In your opinion, what technologies are pushing the small excavator market to evolve? Electric, attachments, telematics, automation? Briefly explain if you can.

1D and 2D grade control solutions are becoming very popular with mini excavators. These solutions have become more and more readily available to business owners, and the lower price-point on these systems has also significantly lowered any perceived barrier-to-entry for machine control technologies.

These systems are also very easy to use, and require less manpower on the jobsite. It’s as simple as setting the laser, setting the sensor and the operator is hitting grade every time — without the need for another guy down in a trench taking measurements, etc. I think you’ll see a lot of equipment manufacturers moving towards factory-installed machine control, guidance systems, etc.

What is the most popular size class of compact excavators today? Why? What are the most popular options?

In my opinion, anything between 3 and 4 tons is the hotspot. Machines in that size class offer a manageable operating weight and footprint, while providing lifting and digging capacities that are comparable to larger excavators. That’s also the size class where you’ll really start to see cabs with heat and AC, Bluetooth radios and all that — adjustable seats and ergonomic joysticks with proportional controls. On our CX37C you’ll see standard features like auxiliary hydraulics and backfill blades (or an optional angled blade) that can really help owners get the most out of their machine.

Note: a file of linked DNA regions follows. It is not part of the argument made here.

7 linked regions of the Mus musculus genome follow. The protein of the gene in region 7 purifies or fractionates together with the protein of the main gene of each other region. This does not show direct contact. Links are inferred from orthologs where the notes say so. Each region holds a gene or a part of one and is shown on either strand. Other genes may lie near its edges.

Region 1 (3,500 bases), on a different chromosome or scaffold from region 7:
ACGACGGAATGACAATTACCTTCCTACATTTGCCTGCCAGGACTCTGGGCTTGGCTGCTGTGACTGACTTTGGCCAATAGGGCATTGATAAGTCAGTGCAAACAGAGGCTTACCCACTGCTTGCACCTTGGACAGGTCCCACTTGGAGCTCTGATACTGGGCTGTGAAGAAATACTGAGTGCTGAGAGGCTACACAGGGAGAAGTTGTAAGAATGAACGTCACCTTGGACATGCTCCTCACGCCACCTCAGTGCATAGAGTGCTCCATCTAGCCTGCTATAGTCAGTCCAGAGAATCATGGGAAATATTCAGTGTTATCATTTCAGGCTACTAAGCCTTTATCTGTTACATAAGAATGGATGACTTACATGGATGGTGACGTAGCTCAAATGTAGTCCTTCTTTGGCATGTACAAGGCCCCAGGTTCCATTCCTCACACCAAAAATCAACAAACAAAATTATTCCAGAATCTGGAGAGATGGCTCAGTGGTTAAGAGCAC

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What do you feel are the latest trends in hydraulics and attachments for mini excavators? New more powerful attachments? Automated operator settings? Grade control? Rotating buckets and grapples?

As I mentioned before, grade control solutions are becoming more popular with mini excavators due to the ease-of-use and low price point. 1D and 2D laser grade solutions are a comfortable gateway for contractors that are looking to explore the benefits of grade control since it’s more affordable on a smaller machine.

We’re also seeing a lot of touchscreen monitors in cabs — the technology is available, so it’s starting to become the standard expectation for a lot of operators. On our larger C Series models you’ll find easy-to-use settings that allow the operator to set presets for hydraulic flow rates to match with certain attachments, and you can switch them with the push of a button. So one preset could be configured to match with a hydraulic hammer, and another could be set for a lower flow rate to match with a plate compactor or other attachment — and all of this can be done without having to leave the cab.

Case mini excavator

What advice would you give to a contractor looking to rent or buy a compact excavator? How should a potential operator evaluate size, application, attachments, brand and price?

It all comes down to applications and workload. If a business owner has jobs lined up and can keep the machine busy year-round, then it makes financial sense for them to purchase a machine with the most versatile capabilities that will meet their needs. If they need a mini ex for a one-off trenching or landscaping job, then it makes more sense to rent. You have to consider total cost of ownership, resale value, etc.

Keith Gribbins is publisher of Compact Equipment.